The Institute of Certified Public Accountants of Kenya (ICPAK) is in opposition to the plans to eliminate the interest rate capping law introduced in 2016 arguing that it is good for Kenya’s economy.
Kenyan banks have been pro-reviewing the law since it has caused them to incur losses. However, Julius Mwatu, the ICPAK chairman says that the reasons banks are giving for abolishing the rate cap law are unfounded as the advantages of capping outweigh the problems experienced.
During a press briefing on Kakamega County, Mwatu also said it was too early to establish the impact of capping interests on the various sectors of the economy.
“The ongoing debate on the effect of the Banking (Amendment) Act 2016 capping interest rates published by Central Bank of Kenya on the economy is healthy. However, it must be done with caution,” Mwatu said.
Stakeholders were been worried by the drop in private sector credit from 2.2 percent in April 2017 to 1.4 percent in July, a trend that then reversed to increase at 2.0 percent in October 2017.
Therefore, the accountants’ forum acknowledged that the concerns raised by stakeholders about the law are valid but that the proposed plans should maintain the original objectives of the law.
“Analysis from the Central Bank of Kenya’s Monetary Policy Committee report indicates that private sector lending had started declining in 2015 before the introduction of interest rates cap and could be attributed to other factors,” they said.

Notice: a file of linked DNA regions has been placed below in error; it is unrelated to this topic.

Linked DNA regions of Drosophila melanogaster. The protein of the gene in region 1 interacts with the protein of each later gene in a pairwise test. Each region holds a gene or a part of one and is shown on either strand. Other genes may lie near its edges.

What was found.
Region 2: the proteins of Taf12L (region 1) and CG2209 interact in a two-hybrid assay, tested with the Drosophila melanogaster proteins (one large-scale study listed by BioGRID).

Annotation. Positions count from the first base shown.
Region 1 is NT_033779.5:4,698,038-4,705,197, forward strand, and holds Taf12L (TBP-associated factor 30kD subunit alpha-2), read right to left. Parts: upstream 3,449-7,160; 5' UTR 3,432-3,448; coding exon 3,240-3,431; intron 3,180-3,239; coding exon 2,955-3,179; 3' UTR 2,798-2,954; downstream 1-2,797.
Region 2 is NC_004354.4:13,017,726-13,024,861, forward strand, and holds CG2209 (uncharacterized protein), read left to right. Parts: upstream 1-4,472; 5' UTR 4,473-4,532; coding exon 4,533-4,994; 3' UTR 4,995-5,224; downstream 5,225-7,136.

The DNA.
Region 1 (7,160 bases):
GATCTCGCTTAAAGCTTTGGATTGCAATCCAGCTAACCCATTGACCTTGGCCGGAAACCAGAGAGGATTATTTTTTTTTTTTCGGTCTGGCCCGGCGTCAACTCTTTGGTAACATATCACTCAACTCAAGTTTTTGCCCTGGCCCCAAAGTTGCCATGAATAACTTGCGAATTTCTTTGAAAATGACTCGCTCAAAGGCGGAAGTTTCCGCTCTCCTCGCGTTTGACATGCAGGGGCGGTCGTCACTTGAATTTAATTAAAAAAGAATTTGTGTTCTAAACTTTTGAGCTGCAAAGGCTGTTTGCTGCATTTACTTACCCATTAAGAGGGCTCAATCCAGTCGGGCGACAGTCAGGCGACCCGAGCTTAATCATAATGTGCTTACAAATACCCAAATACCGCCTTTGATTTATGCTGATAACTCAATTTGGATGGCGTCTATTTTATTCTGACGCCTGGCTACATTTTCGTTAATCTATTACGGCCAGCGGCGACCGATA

Mwatu said the stock gross domestic debt rose by Sh294.2 billion from Sh1,926.2 billion in December 2016 to Sh2,220.3 billion in December 2017. “Of these, Sh1,125 billion was attributed to commercial banks by December 2017,” he added.
The Monetary Policy Committee report from October 2017 said the reasons for the declining private sector credit were the weak performance of several sectors of the economy and the growing usage of alternative funding.
“We believe that the discussion to lift interest rate caps should be preceded by other mechanisms that will allow a self-regulatory regime such as the use of credit rating information,” he said.
The accountants also acknowledged the signing of the African Continental Free Trade Area (AfCFTA), a deal that would eliminate trade barriers and enable free movement of goods and services.
“In theory that should boost commerce, growth and employment and facilitate [the] realisation of Agenda 2063 and Sustainable Development Goals,” Mwatu said.